'Giants Baseball: Torture.' Can That Phrase Be Trademarked?

Categories: Law & Order
duane kuiper broken bat.jpg
Really, it just seems like the Giants' bats are broken...
Earlier this year, San Francisco Giants broadcaster Duane Kuiper -- who can't turn off the games when they become unwatchable -- turned to broadcast partner Mike Krukow and uttered "Giants baseball: Torture."

It's a phrase fans have taken to in describing a low-scoring team that drove nailbiting supporters insane -- en route to 92 wins and a divisional crown. But is it a phrase Kuiper could trademark and use to turn torture into profit? An attorney SF Weekly contacted has an answer:

Why not?

Owen Seitel naturally brings up the most pertinent example of a trademarked phrase in the sporting world: Former Los Angeles Lakers coach Pat Riley trademarking the phrase "three-peat" in 1988.

Of course, Seitel notes, these phrases are not one and the same. For one thing, the term "Giants baseball: Torture" has the word "Giants" in it. And you can't trademark that phrase without, say, the Giants' permission. Or, as Seitel puts it, Kuiper "may have to disclaim it or get consent from the trademark owner -- which I assume is the Giants or some entity of the Giants -- to include their mark within his mark."

Giants Baseball Torture Tee.jpg
Someone's already making money off of Duane Kuiper's pithiness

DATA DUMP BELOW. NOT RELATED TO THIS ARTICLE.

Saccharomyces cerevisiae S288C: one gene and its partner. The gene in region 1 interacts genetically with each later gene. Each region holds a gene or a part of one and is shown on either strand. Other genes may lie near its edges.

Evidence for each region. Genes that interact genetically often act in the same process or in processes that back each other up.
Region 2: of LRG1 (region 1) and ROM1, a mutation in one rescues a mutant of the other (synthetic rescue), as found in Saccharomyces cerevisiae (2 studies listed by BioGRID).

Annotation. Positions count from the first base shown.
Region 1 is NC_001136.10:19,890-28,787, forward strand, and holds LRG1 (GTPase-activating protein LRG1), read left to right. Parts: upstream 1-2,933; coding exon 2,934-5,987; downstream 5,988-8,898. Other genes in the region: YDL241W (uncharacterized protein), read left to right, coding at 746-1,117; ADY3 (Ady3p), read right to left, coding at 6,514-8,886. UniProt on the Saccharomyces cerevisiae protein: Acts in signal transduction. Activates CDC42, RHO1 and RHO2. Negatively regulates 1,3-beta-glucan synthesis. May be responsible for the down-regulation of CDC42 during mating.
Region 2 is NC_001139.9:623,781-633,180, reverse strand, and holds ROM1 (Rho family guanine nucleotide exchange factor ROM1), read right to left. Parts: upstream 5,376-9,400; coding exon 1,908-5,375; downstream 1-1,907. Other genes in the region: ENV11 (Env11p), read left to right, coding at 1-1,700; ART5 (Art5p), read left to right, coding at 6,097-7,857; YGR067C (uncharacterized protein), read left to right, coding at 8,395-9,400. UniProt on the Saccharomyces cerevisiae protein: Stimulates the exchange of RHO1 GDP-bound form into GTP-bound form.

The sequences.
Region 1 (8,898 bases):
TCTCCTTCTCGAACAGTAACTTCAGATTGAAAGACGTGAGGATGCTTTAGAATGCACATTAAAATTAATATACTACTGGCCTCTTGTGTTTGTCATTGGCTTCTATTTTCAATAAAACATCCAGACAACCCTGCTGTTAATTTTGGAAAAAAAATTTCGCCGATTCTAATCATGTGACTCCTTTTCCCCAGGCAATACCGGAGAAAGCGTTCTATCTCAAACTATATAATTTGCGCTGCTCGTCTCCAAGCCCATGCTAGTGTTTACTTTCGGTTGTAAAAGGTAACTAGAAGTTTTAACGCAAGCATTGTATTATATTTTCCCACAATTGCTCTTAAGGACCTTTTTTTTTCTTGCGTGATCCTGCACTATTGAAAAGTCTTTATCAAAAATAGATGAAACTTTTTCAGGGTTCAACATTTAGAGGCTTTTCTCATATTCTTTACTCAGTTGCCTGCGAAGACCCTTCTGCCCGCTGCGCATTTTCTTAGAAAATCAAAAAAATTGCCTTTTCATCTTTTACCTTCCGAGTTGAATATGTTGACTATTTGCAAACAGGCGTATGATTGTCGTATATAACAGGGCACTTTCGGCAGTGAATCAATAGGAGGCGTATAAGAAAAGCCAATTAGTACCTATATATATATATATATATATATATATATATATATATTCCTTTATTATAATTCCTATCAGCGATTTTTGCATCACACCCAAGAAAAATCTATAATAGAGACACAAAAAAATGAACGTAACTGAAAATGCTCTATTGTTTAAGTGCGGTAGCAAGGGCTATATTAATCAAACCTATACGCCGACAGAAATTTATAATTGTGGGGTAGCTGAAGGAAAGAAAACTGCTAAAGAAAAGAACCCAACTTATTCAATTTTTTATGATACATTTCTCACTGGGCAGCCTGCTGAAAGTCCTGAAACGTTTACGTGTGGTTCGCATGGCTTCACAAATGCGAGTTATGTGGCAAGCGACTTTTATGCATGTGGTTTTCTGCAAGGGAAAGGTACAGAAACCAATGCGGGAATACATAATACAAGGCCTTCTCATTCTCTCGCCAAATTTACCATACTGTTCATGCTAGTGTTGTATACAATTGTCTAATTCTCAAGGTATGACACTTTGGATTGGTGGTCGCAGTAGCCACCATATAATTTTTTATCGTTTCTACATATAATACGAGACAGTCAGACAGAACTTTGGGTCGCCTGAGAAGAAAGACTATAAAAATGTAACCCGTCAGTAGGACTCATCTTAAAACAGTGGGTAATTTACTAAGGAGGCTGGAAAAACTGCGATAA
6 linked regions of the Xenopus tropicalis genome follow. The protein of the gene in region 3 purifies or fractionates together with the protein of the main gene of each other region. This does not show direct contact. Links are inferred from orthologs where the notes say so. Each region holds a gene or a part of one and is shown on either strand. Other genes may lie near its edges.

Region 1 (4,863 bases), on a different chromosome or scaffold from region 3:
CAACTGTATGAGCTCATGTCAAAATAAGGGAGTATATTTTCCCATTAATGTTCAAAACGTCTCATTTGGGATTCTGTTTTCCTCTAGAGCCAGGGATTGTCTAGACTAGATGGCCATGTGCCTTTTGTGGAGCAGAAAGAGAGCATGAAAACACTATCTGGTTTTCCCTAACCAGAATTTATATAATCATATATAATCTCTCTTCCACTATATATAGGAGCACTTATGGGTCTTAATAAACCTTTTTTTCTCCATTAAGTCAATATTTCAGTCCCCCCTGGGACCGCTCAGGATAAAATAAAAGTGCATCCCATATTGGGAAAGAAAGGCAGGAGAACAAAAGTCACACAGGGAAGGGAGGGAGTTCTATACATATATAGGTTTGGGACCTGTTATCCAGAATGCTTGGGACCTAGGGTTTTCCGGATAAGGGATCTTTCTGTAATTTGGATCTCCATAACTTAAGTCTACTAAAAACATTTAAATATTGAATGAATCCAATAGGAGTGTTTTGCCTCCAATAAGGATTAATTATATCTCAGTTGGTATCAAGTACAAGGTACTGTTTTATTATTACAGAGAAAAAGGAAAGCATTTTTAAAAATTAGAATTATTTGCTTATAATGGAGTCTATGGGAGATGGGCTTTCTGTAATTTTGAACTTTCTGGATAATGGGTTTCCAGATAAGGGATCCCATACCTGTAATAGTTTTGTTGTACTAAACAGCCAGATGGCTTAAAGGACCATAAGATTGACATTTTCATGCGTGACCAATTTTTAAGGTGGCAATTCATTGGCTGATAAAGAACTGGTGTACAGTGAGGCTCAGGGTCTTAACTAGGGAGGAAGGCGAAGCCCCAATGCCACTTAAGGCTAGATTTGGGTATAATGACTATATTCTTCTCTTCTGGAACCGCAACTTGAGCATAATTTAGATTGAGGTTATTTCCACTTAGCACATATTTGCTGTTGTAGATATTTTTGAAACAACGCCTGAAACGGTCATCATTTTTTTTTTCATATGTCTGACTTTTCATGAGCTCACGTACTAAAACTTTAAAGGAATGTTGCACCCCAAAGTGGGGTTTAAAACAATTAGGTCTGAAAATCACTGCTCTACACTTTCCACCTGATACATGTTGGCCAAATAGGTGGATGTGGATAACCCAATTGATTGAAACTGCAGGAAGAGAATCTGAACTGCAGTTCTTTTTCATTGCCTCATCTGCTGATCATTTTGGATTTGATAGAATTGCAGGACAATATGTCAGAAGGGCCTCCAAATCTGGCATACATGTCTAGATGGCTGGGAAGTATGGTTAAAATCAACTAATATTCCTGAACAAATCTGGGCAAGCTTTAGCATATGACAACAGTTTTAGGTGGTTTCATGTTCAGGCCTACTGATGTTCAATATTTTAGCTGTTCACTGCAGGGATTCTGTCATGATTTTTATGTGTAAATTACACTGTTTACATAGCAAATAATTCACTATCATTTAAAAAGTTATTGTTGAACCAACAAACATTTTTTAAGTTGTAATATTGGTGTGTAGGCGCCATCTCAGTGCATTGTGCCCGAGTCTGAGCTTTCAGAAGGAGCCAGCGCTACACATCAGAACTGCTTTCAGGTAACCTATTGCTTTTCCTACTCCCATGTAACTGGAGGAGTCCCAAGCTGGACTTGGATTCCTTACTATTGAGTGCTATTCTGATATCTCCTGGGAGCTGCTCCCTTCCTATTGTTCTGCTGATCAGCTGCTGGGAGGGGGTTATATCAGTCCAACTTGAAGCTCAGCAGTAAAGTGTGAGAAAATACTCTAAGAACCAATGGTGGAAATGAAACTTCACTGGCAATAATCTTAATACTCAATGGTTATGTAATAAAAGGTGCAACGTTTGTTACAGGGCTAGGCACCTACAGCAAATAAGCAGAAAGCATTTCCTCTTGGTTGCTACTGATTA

Of course, someone would have to research whether Kuiper could trademark the phrase "torture" too: "There may be a manufacturer of, say, skatewear, called, like, 'torture,'" Seitel says. "They may be able to block him."

Kuiper would also have to establish that he's utilizing his trademark in connection to peddling "actual goods and services in the marketplace." Saying "Giants baseball: Torture!" after yet another 2-1 victory in which Brian Wilson loads the bases in the ninth does not count.

Of course, just because Kuiper originated the phrase doesn't mean someone else out for a buck can't swoop in and claim he or she is printing T-shirts or pennants emblazoned with the phrase and should be the sole entity permitted to do so. It warrants mentioning that Riley didn't think up the term "three-peat." His player Byron Scott did.

But if Kuiper -- or anyone else -- wanted to trademark the phrase, he or she could file with the U.S. Patent and Trademark Office anytime. Even if commerce hasn't yet commenced, the filer could include an "intent-to-use registration." The T-shirts and banners popping up at AT&T Park could then be subject to cease-and-desist orders. "Really, in order to push someone else off your mark, you need to be actually using it," says Seitel. "It's kind of a first-in-use area of law."

SF Weekly
has left messages with the Giants attempting to query if Kuiper has any interest whatsoever in trademarking his popular catchphrase. So far, we haven't heard anything from the broadcaster or the team.

Finally, while it's not his field, Seitel can vouch for the accuracy of Kuiper's label. He was at the Giants game on Friday. And, yes, it was torture.

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